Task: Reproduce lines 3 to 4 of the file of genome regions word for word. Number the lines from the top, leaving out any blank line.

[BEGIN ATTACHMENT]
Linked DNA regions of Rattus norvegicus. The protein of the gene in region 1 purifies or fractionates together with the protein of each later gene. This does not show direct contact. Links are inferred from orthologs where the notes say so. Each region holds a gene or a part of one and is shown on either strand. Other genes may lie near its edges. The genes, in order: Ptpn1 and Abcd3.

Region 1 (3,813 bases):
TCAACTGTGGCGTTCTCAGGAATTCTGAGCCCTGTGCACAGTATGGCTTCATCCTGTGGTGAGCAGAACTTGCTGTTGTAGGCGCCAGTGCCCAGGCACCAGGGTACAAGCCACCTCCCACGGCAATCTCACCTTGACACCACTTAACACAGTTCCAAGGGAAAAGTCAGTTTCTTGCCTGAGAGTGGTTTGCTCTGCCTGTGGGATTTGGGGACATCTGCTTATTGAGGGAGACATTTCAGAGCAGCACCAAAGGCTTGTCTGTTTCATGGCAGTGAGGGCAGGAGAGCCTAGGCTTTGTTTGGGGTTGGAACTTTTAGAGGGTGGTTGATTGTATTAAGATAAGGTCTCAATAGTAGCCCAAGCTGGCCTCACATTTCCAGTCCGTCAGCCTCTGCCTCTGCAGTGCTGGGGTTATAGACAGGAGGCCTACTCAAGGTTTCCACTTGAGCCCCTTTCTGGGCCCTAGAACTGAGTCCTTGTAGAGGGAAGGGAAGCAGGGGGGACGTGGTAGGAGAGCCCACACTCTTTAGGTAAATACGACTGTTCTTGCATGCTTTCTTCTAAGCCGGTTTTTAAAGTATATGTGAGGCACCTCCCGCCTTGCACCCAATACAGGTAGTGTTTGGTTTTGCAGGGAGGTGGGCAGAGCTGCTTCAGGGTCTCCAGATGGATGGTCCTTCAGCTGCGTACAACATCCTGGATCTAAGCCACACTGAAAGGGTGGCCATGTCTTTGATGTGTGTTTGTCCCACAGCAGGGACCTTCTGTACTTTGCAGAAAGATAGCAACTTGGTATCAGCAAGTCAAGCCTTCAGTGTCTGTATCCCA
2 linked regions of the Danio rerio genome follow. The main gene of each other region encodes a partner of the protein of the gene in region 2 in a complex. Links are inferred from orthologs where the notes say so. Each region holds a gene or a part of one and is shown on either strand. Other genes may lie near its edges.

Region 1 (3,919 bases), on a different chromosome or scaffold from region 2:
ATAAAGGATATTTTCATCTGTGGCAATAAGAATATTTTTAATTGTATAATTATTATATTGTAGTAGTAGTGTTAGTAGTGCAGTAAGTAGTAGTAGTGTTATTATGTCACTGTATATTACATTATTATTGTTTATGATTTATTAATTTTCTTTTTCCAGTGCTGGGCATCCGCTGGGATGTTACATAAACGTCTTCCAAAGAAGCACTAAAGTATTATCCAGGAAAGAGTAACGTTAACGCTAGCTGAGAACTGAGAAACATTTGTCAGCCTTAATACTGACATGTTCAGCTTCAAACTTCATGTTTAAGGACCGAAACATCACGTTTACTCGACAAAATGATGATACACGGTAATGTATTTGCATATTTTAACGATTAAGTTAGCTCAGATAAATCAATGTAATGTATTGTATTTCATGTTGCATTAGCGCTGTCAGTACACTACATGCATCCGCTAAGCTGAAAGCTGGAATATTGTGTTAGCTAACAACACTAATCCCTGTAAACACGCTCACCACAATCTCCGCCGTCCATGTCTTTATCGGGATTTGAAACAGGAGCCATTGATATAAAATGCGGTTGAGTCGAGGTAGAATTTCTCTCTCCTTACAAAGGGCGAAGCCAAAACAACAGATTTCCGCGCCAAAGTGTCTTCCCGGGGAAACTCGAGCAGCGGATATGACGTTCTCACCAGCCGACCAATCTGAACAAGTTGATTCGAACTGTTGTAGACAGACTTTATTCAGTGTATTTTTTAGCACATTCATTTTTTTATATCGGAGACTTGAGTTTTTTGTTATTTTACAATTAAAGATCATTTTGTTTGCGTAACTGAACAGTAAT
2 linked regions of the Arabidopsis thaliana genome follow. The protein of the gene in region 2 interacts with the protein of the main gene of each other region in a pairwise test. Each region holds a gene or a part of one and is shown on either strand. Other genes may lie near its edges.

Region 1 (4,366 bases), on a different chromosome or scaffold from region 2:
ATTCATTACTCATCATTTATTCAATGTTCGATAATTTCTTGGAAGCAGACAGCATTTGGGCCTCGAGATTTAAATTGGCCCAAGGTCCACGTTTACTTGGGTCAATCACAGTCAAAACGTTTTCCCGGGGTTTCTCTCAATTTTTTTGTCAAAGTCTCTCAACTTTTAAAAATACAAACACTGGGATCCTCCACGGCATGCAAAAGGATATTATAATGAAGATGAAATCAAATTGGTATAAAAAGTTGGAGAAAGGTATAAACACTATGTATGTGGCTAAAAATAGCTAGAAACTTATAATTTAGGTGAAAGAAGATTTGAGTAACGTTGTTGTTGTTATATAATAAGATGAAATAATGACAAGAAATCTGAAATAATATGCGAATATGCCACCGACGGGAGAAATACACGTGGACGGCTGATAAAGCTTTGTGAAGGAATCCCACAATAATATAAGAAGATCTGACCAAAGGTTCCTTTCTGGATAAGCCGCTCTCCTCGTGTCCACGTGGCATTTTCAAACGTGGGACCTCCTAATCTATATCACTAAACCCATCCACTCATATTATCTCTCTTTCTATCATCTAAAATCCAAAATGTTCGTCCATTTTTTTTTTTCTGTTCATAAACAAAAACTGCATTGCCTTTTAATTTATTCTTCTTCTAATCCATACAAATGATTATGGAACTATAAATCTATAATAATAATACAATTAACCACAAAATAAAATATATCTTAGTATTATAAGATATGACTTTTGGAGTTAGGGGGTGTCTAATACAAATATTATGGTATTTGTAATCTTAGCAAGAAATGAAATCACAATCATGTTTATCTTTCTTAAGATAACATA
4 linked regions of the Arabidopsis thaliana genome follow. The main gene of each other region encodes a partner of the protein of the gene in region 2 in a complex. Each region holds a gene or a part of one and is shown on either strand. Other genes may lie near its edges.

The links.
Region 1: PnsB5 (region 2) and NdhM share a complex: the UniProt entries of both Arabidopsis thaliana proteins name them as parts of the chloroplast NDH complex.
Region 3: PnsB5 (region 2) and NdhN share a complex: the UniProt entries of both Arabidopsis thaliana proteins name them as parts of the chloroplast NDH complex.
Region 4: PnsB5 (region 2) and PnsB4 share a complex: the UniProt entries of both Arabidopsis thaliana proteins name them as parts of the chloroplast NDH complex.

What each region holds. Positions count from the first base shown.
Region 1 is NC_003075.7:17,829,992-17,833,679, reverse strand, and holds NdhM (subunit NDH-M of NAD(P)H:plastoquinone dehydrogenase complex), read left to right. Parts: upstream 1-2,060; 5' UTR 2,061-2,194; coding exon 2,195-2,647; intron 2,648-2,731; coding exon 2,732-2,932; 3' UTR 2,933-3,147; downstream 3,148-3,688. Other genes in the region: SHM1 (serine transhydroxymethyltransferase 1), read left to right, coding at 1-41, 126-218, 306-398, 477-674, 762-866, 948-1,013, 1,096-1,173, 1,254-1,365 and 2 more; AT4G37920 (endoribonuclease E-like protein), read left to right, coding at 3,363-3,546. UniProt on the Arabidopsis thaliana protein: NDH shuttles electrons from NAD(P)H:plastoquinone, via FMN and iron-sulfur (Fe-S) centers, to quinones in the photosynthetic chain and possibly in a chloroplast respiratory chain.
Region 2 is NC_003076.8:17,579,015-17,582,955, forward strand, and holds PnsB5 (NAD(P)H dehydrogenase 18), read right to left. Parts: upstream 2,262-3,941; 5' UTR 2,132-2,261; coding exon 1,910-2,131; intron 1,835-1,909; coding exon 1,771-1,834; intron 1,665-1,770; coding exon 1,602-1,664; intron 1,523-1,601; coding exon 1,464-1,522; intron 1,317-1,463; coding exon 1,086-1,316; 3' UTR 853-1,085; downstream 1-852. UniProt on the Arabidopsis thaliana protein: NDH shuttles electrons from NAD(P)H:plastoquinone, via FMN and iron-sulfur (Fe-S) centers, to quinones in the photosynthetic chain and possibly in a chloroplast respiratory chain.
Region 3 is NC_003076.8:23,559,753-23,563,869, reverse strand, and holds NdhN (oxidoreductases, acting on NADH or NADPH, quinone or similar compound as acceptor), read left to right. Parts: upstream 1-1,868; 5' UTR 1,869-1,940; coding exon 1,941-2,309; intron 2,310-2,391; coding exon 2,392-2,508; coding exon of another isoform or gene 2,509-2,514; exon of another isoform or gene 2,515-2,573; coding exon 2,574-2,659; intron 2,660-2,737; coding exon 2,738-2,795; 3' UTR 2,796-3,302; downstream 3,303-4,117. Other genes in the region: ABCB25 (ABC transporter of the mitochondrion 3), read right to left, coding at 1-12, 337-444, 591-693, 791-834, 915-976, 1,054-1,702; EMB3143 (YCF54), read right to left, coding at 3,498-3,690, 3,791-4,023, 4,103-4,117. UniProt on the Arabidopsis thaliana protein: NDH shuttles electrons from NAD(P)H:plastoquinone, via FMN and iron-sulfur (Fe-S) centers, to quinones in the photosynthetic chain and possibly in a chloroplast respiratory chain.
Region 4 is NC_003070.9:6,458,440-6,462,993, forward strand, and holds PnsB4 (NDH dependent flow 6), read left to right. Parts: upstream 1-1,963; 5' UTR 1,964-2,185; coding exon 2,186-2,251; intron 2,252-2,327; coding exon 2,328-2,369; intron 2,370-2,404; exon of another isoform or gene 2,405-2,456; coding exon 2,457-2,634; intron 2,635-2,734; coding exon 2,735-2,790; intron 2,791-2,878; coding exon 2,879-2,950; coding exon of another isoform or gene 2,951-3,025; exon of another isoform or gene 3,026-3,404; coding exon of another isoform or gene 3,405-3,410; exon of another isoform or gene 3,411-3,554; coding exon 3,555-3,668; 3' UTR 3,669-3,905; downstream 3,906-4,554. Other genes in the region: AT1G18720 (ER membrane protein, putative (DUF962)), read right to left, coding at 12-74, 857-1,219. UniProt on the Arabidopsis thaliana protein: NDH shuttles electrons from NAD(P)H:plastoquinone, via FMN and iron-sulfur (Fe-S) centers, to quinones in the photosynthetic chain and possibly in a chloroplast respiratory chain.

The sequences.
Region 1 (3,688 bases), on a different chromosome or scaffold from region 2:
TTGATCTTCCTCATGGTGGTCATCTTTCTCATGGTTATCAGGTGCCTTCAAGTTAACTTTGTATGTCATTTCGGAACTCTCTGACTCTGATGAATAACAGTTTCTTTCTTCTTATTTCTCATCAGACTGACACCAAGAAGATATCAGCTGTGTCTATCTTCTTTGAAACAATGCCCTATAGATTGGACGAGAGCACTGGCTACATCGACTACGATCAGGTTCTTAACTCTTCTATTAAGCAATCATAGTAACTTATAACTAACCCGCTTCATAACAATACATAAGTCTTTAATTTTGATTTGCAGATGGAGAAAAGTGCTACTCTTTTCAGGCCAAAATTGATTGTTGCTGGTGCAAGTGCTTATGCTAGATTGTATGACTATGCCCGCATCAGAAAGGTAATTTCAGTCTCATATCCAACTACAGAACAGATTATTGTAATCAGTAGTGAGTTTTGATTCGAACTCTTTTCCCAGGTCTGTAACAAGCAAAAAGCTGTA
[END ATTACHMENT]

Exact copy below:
TCAACTGTGGCGTTCTCAGGAATTCTGAGCCCTGTGCACAGTATGGCTTCATCCTGTGGTGAGCAGAACTTGCTGTTGTAGGCGCCAGTGCCCAGGCACCAGGGTACAAGCCACCTCCCACGGCAATCTCACCTTGACACCACTTAACACAGTTCCAAGGGAAAAGTCAGTTTCTTGCCTGAGAGTGGTTTGCTCTGCCTGTGGGATTTGGGGACATCTGCTTATTGAGGGAGACATTTCAGAGCAGCACCAAAGGCTTGTCTGTTTCATGGCAGTGAGGGCAGGAGAGCCTAGGCTTTGTTTGGGGTTGGAACTTTTAGAGGGTGGTTGATTGTATTAAGATAAGGTCTCAATAGTAGCCCAAGCTGGCCTCACATTTCCAGTCCGTCAGCCTCTGCCTCTGCAGTGCTGGGGTTATAGACAGGAGGCCTACTCAAGGTTTCCACTTGAGCCCCTTTCTGGGCCCTAGAACTGAGTCCTTGTAGAGGGAAGGGAAGCAGGGGGGACGTGGTAGGAGAGCCCACACTCTTTAGGTAAATACGACTGTTCTTGCATGCTTTCTTCTAAGCCGGTTTTTAAAGTATATGTGAGGCACCTCCCGCCTTGCACCCAATACAGGTAGTGTTTGGTTTTGCAGGGAGGTGGGCAGAGCTGCTTCAGGGTCTCCAGATGGATGGTCCTTCAGCTGCGTACAACATCCTGGATCTAAGCCACACTGAAAGGGTGGCCATGTCTTTGATGTGTGTTTGTCCCACAGCAGGGACCTTCTGTACTTTGCAGAAAGATAGCAACTTGGTATCAGCAAGTCAAGCCTTCAGTGTCTGTATCCCA
2 linked regions of the Danio rerio genome follow. The main gene of each other region encodes a partner of the protein of the gene in region 2 in a complex. Links are inferred from orthologs where the notes say so. Each region holds a gene or a part of one and is shown on either strand. Other genes may lie near its edges.